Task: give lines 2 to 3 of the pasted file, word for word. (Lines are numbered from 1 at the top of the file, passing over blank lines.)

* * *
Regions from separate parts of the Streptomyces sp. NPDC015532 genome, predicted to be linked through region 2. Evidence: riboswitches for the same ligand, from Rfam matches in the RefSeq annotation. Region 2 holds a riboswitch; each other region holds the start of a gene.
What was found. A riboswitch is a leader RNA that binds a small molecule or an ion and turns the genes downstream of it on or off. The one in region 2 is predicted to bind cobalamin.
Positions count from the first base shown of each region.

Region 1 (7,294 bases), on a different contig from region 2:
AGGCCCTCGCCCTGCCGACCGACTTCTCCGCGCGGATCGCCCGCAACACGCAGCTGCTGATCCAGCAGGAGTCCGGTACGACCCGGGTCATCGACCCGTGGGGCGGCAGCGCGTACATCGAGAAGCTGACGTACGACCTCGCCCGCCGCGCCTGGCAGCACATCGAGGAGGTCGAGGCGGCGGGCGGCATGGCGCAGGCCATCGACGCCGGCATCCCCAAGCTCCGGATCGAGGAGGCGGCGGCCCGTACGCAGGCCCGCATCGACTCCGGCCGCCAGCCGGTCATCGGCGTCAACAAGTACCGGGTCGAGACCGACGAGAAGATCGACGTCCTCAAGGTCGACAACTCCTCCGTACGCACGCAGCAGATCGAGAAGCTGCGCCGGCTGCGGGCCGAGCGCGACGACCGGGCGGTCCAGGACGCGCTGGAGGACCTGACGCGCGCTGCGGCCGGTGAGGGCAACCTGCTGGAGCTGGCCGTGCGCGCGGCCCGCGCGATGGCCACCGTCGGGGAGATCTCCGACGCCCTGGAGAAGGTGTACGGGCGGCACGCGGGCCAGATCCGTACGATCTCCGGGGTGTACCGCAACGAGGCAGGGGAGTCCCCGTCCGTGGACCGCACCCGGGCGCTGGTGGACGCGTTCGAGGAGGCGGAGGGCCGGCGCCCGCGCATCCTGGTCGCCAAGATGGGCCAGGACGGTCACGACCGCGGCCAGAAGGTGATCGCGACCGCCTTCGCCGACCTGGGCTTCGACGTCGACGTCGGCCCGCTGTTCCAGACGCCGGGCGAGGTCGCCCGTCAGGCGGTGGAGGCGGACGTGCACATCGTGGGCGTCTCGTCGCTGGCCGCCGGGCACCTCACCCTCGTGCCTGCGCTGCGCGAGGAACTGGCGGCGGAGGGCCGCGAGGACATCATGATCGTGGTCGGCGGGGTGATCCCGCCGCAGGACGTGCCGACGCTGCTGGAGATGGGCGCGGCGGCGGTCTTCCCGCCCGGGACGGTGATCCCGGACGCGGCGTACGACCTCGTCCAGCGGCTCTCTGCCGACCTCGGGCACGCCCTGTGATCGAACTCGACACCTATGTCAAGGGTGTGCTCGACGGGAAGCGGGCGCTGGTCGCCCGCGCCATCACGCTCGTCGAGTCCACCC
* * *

What was found. A riboswitch is a leader RNA that binds a small molecule or an ion and turns the genes downstream of it on or off. The one in region 2 is predicted to bind cobalamin.
Positions count from the first base shown of each region.